Get your Hands Dirty:  This was one of my favorite memories with my Grandmother.  Plant seed in pots and let them grow, when they are ready to transplant, let the kids help you pick a spot to plant them.  This will become a repetitious activity to do, each time they come over.   Little by little they’ll see what the plants are doing, and you can give each kiddo a journal to write down their observations.  The journal entries can be about how tall the plant is, what bugs they found, if it was hot or cold outside, was there any flowers, and whether or not the fruit/vegetable were ready to harvest.   If they do plant a vegetable, they can take the bounty home to mom and dad to share.  They’ll be a green thumb in no time!

Make a Jigsaw Puzzle:  Have them help you pick an image to print off, then glue it to a piece of cardboard.  You can use cardboard from a cereal box.  On the cardboard, trace out or draw puzzle piece shapes, then take an X-Acto knife and cut out each shape.  Now the kids can put it back together.

blog 2Have a FUNdue party:  Kids love this!  Melt chocolate chips and gather a bunch of yummy morsels: strawberries, bananas, pretzels, marshmallows, and whatever else would strike your fancy.   Dip in and have Fun!

 Fruit Smoothies:  The kids love these, and it taste just as good as ice cream.  All you need is to add your fruit, frozen yogurt (your choice of yogurt), and orange juice to a blender.  You can go online and see hundreds of kid friendly recipes.

Sing Like a Rock Star:  Make your own instruments and become a band.  The internet is full of ideas for making some home made instruments.  Here is a link for five simple instruments: www.wikihow.com/Make-a-Simple-Musical-Instrument

blog 3Take a Trip to the Library:  Some children aren’t exposed to this until they are in school. So take the opportunity to show them what fun it is.  Many libraries have a children’s program once a week that you can attend.  Each time a story is read and followed with a craft.   For local story time in Centralia, Chehalis, Mountain View, Packwood, Salkum, Winlock, and Morton go to this link: www.trl.org/Locations/Pages/LibraryInformation.aspx?lib=ch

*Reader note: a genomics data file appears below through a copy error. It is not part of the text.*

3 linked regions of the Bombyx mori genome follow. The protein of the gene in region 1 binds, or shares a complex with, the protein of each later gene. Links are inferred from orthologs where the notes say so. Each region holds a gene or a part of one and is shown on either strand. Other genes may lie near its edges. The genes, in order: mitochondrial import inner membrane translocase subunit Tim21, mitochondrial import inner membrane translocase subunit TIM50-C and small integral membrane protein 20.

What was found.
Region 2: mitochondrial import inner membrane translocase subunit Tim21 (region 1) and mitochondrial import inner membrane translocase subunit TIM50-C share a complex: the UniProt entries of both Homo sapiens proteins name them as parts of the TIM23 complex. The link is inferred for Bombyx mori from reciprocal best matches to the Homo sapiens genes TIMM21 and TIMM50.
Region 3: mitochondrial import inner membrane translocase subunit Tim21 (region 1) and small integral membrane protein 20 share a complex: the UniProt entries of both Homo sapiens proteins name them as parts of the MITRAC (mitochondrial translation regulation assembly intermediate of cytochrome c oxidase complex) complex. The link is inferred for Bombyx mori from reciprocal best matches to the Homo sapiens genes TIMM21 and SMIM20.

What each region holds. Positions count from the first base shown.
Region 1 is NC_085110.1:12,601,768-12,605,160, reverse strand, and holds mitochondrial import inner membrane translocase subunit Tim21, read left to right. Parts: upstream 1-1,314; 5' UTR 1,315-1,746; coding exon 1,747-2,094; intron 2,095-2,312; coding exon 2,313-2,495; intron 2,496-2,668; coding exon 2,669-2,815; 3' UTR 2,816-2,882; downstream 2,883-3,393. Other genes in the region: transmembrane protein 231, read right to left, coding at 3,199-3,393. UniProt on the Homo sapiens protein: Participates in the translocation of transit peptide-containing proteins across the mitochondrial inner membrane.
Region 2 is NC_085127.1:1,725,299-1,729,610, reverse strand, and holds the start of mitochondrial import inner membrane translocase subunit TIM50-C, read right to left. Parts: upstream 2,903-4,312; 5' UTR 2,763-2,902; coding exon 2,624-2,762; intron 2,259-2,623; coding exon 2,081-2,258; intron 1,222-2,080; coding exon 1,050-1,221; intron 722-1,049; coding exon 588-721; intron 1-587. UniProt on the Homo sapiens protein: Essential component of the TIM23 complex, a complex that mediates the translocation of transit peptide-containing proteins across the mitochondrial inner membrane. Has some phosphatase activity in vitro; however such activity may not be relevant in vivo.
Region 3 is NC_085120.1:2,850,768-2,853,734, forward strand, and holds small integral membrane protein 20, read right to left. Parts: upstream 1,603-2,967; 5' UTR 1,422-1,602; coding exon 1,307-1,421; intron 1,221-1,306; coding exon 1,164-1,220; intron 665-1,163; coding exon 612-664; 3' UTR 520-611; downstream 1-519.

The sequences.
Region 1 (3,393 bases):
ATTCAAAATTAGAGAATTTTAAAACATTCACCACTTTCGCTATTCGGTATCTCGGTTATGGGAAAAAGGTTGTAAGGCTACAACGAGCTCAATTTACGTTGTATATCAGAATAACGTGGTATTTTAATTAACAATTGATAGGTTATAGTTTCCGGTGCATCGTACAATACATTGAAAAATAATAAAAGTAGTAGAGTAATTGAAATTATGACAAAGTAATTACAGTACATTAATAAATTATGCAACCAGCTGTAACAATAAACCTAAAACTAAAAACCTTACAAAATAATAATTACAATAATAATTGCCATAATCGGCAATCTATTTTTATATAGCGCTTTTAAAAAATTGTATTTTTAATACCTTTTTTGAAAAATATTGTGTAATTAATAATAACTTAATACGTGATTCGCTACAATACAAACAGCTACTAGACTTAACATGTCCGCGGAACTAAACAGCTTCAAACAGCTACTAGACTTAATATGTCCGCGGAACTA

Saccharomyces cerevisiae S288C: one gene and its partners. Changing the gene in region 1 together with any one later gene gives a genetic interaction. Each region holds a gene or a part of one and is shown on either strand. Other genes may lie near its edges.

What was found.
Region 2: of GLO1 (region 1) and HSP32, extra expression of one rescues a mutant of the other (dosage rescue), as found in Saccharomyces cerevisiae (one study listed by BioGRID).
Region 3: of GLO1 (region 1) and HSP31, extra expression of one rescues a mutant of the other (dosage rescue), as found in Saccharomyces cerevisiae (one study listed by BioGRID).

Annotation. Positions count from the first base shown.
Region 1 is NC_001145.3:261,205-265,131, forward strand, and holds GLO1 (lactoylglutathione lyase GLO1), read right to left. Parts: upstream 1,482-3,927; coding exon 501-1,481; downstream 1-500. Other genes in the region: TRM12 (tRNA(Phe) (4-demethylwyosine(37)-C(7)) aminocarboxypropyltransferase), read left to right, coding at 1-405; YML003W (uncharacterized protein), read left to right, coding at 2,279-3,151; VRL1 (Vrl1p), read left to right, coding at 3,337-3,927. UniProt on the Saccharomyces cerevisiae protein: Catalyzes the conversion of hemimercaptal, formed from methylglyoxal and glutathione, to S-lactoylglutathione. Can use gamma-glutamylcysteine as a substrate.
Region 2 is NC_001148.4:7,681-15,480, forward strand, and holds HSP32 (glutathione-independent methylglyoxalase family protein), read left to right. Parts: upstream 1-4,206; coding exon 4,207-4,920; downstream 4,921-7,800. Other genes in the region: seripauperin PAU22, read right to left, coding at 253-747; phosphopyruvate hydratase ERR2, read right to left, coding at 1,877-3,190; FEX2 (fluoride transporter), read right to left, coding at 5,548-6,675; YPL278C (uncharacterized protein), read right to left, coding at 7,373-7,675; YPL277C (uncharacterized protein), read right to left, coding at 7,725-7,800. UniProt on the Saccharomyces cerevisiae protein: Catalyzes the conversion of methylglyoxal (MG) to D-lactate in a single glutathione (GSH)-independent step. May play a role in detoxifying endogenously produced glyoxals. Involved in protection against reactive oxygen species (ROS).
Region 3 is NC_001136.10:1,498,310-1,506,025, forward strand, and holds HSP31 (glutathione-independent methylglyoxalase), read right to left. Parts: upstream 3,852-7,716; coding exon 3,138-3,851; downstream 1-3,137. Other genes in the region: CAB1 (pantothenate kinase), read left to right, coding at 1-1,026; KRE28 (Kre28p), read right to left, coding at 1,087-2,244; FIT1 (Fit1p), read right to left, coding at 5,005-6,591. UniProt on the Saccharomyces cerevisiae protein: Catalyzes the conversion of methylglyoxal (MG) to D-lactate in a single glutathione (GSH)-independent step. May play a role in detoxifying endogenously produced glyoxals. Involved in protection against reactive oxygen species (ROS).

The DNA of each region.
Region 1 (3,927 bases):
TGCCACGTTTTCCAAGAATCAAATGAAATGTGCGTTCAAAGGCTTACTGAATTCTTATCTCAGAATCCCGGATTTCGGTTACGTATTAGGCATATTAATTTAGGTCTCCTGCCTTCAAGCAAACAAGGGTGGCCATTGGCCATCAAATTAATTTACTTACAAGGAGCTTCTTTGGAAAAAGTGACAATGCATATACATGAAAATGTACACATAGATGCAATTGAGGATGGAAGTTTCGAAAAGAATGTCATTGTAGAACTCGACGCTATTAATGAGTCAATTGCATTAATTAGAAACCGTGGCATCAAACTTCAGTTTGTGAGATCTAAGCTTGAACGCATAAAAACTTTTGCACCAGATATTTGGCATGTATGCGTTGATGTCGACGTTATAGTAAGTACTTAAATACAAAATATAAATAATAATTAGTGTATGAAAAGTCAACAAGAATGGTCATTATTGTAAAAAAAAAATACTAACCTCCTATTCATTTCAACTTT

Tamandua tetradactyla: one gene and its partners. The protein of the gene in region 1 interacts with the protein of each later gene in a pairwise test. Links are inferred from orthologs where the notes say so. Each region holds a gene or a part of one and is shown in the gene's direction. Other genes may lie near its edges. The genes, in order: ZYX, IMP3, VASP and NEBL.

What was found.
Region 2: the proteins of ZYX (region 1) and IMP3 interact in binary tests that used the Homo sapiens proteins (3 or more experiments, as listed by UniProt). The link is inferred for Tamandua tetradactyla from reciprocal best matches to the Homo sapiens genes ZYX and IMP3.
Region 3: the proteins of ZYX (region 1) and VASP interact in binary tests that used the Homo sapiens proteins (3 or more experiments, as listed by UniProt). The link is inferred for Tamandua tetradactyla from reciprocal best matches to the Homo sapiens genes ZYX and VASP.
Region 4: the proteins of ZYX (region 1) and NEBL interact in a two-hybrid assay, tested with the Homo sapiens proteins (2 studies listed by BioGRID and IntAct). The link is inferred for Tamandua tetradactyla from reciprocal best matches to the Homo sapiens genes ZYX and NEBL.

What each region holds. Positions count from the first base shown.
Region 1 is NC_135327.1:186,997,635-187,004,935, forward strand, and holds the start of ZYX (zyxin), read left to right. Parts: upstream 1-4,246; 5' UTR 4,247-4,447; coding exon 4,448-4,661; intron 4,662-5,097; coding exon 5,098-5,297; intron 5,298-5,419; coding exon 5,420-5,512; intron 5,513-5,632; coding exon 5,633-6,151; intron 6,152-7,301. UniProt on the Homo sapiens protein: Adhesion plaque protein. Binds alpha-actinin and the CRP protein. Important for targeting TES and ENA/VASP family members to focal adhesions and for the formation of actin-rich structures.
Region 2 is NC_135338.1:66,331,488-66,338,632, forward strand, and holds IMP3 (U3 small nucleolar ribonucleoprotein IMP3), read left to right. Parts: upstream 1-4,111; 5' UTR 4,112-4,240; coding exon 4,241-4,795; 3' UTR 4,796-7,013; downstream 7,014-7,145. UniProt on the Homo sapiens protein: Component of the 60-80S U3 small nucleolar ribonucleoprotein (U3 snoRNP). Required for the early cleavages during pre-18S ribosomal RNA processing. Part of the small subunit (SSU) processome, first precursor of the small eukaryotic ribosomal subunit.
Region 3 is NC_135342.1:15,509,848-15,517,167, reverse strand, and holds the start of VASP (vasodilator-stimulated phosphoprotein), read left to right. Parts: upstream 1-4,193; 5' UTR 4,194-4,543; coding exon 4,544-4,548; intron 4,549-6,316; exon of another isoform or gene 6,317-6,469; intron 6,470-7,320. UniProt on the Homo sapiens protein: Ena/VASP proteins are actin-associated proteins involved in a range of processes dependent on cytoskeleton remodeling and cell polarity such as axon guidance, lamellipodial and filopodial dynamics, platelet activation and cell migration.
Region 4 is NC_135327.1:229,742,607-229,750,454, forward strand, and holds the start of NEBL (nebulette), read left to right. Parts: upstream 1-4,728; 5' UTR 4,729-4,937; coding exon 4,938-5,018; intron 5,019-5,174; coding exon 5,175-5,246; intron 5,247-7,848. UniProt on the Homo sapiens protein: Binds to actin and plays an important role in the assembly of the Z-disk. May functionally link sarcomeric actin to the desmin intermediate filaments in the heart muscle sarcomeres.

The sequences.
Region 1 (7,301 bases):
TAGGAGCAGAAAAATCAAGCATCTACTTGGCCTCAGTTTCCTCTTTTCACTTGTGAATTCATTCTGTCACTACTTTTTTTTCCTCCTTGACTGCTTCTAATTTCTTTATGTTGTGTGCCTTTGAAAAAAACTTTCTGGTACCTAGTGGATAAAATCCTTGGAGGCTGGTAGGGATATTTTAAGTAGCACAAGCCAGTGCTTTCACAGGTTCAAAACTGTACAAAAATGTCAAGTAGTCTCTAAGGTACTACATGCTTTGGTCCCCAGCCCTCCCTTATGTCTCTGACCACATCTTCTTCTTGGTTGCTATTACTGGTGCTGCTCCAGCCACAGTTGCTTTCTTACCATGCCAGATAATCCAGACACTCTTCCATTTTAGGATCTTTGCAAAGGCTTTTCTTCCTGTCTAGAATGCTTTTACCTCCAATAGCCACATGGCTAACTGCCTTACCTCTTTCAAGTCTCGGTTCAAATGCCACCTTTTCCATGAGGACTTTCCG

During your visit, you can pick up books that you placed holds on in advance, or let the kids pick some out.  Then take the time to sit and read to them. You can read at the library or outside, either way your grand children will start to be able to have some fond memories of reading with you!

carnival-109Bubbles:  This is by far one of the funnest activities that seems to make time pass by.  You can purchase large bottles of bubble liquid at local stores, which typically come with a bubble blowing wand.  Or make your own! However, you can use different types of things to blow bubbles with.  Straws make lots of little bubbles when you blow quickly through them.  You can also use your hands by putting the soap on them, then make a circle with your thumb and pointer finger.  When a film is over the circle you just made, blow and make giant bubbles.  You can also use tennis rackets, hangers, and more too!

Some More Fun Activities!

Make: sock puppets, kites, cookies, scrapbook, works of art, or crafts.

Go out and about: picnics, visit a pet store, local parks, trails, ice cream, or frozen yogurt.  Go a little further to the ocean, the zoo, or aquarium.

I see a bear!
I see a bear!

No matter what you decide to do, the most important part is spending time with your grandchildren.  The time that you spend makes an incredible difference in your grandchild’s life.  From you they learn to enjoy different things, they observe how you interact with them and others, and ultimately make numbers of memories to last their life time.

We hope this is helpful while we are shut down temporarily, and we are excited to see you again when we open our new museum!  Happy memory making Discover! Grandparents!